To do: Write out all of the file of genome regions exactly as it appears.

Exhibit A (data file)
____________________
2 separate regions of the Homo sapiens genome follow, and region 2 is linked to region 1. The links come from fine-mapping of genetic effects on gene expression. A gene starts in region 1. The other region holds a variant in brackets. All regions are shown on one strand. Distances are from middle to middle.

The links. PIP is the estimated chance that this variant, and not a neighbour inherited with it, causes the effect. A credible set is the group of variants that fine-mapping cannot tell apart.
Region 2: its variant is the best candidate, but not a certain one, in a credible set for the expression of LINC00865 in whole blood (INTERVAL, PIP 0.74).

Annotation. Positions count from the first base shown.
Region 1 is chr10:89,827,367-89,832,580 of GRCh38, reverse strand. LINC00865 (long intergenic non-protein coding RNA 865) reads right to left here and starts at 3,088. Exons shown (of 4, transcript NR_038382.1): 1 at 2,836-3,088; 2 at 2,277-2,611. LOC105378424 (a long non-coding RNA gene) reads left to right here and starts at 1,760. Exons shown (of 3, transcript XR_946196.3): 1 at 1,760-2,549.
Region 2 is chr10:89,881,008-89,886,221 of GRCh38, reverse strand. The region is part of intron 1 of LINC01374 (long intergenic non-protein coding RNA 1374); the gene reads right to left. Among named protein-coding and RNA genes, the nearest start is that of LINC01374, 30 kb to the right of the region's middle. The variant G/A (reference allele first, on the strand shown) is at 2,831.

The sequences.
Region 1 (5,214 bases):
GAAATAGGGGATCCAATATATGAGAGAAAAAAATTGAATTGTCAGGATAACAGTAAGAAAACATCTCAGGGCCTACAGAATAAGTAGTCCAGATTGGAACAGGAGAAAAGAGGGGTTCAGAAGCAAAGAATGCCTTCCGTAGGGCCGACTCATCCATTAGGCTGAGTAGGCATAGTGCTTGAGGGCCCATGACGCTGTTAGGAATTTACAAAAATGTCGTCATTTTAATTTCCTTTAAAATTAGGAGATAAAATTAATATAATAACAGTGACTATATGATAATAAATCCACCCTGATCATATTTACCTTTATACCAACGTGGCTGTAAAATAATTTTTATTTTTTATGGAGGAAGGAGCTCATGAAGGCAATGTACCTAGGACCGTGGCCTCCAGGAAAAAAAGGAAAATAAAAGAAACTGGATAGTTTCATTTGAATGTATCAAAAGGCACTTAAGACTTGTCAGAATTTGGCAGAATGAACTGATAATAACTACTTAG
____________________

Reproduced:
2 separate regions of the Homo sapiens genome follow, and region 2 is linked to region 1. The links come from fine-mapping of genetic effects on gene expression. A gene starts in region 1. The other region holds a variant in brackets. All regions are shown on one strand. Distances are from middle to middle.

The links. PIP is the estimated chance that this variant, and not a neighbour inherited with it, causes the effect. A credible set is the group of variants that fine-mapping cannot tell apart.
Region 2: its variant is the best candidate, but not a certain one, in a credible set for the expression of LINC00865 in whole blood (INTERVAL, PIP 0.74).

Annotation. Positions count from the first base shown.
Region 1 is chr10:89,827,367-89,832,580 of GRCh38, reverse strand. LINC00865 (long intergenic non-protein coding RNA 865) reads right to left here and starts at 3,088. Exons shown (of 4, transcript NR_038382.1): 1 at 2,836-3,088; 2 at 2,277-2,611. LOC105378424 (a long non-coding RNA gene) reads left to right here and starts at 1,760. Exons shown (of 3, transcript XR_946196.3): 1 at 1,760-2,549.
Region 2 is chr10:89,881,008-89,886,221 of GRCh38, reverse strand. The region is part of intron 1 of LINC01374 (long intergenic non-protein coding RNA 1374); the gene reads right to left. Among named protein-coding and RNA genes, the nearest start is that of LINC01374, 30 kb to the right of the region's middle. The variant G/A (reference allele first, on the strand shown) is at 2,831.

The sequences.
Region 1 (5,214 bases):
GAAATAGGGGATCCAATATATGAGAGAAAAAAATTGAATTGTCAGGATAACAGTAAGAAAACATCTCAGGGCCTACAGAATAAGTAGTCCAGATTGGAACAGGAGAAAAGAGGGGTTCAGAAGCAAAGAATGCCTTCCGTAGGGCCGACTCATCCATTAGGCTGAGTAGGCATAGTGCTTGAGGGCCCATGACGCTGTTAGGAATTTACAAAAATGTCGTCATTTTAATTTCCTTTAAAATTAGGAGATAAAATTAATATAATAACAGTGACTATATGATAATAAATCCACCCTGATCATATTTACCTTTATACCAACGTGGCTGTAAAATAATTTTTATTTTTTATGGAGGAAGGAGCTCATGAAGGCAATGTACCTAGGACCGTGGCCTCCAGGAAAAAAAGGAAAATAAAAGAAACTGGATAGTTTCATTTGAATGTATCAAAAGGCACTTAAGACTTGTCAGAATTTGGCAGAATGAACTGATAATAACTACTTAG